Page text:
communicated to the supply chain by a public The two end-customers of this
organization that sponsors delivery of fruits; consumer supply chain are the general public
value is seen as long-term public health through improved (improving the long-term public
dietary. The public organization has NOT gathered health) and the final consumers in
focus group information to determine what the actual the catering locations. Needs of both
consumers like in their daily portion of fruit. On the customers should be taken into
surface this may sound OK. However, since only 74 account
percent of the fruits delivered were consumed (while the
supply chain aims to deliver 99.9 percent on-time in-full
into the public organization canteens spread across
England) the preference of the consumers is very
relevant to the overall success of the supply chain as
well as the future public health
5. Cereals The grain breeder has to wait up to five years to get Lack of communication of the Underway
national recommendation accreditation status from the customer and consumer needs along
authorities. Farmers treat the national recommended list the chain
as a bible for choosing varieties. However, the same list
is only an aide memoire for the millers buying different
Source: Authors

in supply chains
consumer focus


Table II.
IJPDLM The choice of research methodology is dependent upon the set of research questions
37,3 under consideration and the state of knowledge development (Pettigrew, 1990).
Following Ahlstrom and Karlsson (2000) in deciding the most appropriate approach,
consideration was made of:
The focus, which was the process of improving a given supply chain based on
creating value effectively for the end consumer.
234 . The fact that the study concerned change and adoption of new understanding of
consumer needs, it was best to study this as it happened in their natural field
settings (Van de Ven and Poole, 1995).
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As the approach is new it was felt best to gain a deep understanding of what was
happening by using it; it was necessary to take a significant amount of time in field
research. As such it was only possible to study a single supply chain case where it was
felt that the change process would be likely to be transparently observable (Eisenhardt,
1989). This choice, however, does limit the ability to generalize from this research.
In order to gain an appropriate level of research access, the choice was made of the
clinical methodology where researchers take an active role in and study the change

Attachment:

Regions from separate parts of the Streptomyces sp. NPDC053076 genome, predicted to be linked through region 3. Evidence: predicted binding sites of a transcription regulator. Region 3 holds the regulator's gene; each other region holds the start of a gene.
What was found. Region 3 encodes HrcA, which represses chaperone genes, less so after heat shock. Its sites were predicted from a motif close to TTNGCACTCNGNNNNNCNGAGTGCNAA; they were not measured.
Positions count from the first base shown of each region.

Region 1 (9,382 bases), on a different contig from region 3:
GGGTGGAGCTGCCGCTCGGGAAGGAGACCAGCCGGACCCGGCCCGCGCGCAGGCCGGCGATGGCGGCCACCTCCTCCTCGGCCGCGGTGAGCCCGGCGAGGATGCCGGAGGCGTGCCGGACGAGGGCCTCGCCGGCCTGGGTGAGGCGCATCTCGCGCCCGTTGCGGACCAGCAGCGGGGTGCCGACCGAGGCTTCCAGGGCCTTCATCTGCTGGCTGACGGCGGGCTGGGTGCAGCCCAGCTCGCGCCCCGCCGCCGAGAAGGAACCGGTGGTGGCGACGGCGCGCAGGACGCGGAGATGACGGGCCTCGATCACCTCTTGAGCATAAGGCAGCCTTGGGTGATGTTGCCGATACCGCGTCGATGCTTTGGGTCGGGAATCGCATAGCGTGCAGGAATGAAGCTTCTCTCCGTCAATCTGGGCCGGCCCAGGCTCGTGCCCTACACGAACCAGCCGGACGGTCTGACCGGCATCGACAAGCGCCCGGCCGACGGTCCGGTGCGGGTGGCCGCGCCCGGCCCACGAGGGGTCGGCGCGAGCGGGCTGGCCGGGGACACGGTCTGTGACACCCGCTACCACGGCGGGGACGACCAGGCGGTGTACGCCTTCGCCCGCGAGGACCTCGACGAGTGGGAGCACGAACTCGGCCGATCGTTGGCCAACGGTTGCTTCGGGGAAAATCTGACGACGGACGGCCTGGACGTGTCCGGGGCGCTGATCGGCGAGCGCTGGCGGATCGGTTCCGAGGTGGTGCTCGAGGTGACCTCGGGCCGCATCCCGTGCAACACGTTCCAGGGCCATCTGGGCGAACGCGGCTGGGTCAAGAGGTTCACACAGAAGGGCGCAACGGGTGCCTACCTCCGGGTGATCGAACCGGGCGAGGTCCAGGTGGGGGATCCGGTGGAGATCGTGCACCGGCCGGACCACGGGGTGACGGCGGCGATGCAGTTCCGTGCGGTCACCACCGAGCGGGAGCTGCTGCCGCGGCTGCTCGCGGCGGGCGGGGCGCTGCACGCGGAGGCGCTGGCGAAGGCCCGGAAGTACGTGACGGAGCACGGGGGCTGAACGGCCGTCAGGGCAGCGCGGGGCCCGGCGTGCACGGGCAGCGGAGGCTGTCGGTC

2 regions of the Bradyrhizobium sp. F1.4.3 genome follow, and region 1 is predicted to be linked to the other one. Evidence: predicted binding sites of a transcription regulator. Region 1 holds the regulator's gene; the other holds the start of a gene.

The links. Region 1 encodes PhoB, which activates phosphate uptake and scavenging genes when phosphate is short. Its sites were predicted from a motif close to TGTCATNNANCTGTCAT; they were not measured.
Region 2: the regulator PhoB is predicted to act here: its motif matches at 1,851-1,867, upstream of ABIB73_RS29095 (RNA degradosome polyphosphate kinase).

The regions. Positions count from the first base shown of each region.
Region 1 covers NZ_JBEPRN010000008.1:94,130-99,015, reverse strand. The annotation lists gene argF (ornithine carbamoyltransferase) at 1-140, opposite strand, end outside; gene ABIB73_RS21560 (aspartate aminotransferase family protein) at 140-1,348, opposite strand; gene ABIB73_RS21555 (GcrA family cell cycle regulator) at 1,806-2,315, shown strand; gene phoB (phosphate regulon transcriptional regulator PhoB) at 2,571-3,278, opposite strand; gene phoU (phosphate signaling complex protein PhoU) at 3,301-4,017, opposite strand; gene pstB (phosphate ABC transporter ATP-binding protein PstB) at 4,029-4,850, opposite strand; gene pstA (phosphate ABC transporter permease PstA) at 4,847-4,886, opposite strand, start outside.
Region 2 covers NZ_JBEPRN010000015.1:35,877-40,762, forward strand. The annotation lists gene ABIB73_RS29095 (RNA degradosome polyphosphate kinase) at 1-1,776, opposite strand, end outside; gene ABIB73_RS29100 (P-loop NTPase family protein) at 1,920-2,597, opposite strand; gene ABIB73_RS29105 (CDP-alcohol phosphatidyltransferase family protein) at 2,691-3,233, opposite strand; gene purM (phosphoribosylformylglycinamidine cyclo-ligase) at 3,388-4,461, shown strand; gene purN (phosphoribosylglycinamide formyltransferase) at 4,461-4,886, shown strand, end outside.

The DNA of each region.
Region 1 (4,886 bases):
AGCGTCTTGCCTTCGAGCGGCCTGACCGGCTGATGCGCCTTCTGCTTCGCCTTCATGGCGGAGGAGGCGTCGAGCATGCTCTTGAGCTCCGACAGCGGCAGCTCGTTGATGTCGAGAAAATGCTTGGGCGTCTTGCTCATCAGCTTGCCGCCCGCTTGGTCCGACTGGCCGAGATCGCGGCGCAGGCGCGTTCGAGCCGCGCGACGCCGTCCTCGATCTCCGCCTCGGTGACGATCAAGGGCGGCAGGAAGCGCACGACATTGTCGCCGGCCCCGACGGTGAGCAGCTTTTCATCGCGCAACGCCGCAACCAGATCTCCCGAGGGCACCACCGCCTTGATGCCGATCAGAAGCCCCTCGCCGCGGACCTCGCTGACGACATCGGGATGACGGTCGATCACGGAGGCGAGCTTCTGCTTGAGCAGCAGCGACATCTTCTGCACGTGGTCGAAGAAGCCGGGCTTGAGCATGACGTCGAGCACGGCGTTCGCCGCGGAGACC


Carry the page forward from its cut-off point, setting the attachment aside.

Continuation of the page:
(Stymne, 1970).
A case study research methodology is adopted in this paper focusing on the UK
dairy industry. This approach is useful to research phenomena in their real-life context
and to answer why and how questions (Yin, 2003). The following case-study
demonstrates how the supply chain improvement team came-up with a solution for
enhancing consumer satisfaction with no real cost or alterations to the actual product.
The case-study explains how and why deployment of the Kano-QFD technique
enhances supply chain effectiveness.

Results and discussions

Fresh milk is considered to be a basic commodity and, as many other FMCG
commodity products, there is an intense price competition in this sector in the UK. The
average milk farm-gate prices have decreased from 25 pence per liter (ppl) in 1997 to
about 18.5 ppl in 2005 (MDC, 2006).
However, in recent years, supermarkets and brand owners have formulated ways to
differentiate in the fresh milk category (e.g. organic and local brands). Differentiation
and de-commoditization are of massive importance to the UK FMCG sector in general
and the Dairy sector in particular. With so many dairy farmers struggling to cover
their production costs at the basic farm gate prices, the need for higher value products
is urgent. This case-study reports on the findings from a project involving a dairy
farmer, a milk collection and distribution company, a small- and medium-sized
enterprise milk processing and bottling firm, and a convenience retail store. The farmer
was a member of a dairy cooperative, one of the largest in the UK, which also owned
the milk distribution company and the dairy plant. However, the distribution company
and the dairy firm were, to a large extent, autonomously managed. The supermarket
was part of a franchise retail chain, one the largest convenience brands in the UK. The
project was facilitated by academic researchers. The facilitators deployed a standard
value chain improvement methodology (Taylor, 2005) consisting of the following four
(1) Team building and introduction. At this stage, the team was familiarized with Achieving
the mapping and analysis techniques deployed during the project and the basic consumer focus
principles of SCM. At least one representative from each participating firm
committed to walk the whole value chain from farm to supermarket. Also, a in supply chains
benefit sharing agreement was put in place to ensure that the potential benefits
are fairly shared. The early team building meetings are of immense importance
to the overall success of such supply chain improvement projects. 235
(2) Inter-firm and intra-firm data collection. During this stage, a current state map
of the physical and information flows along the whole supply chain was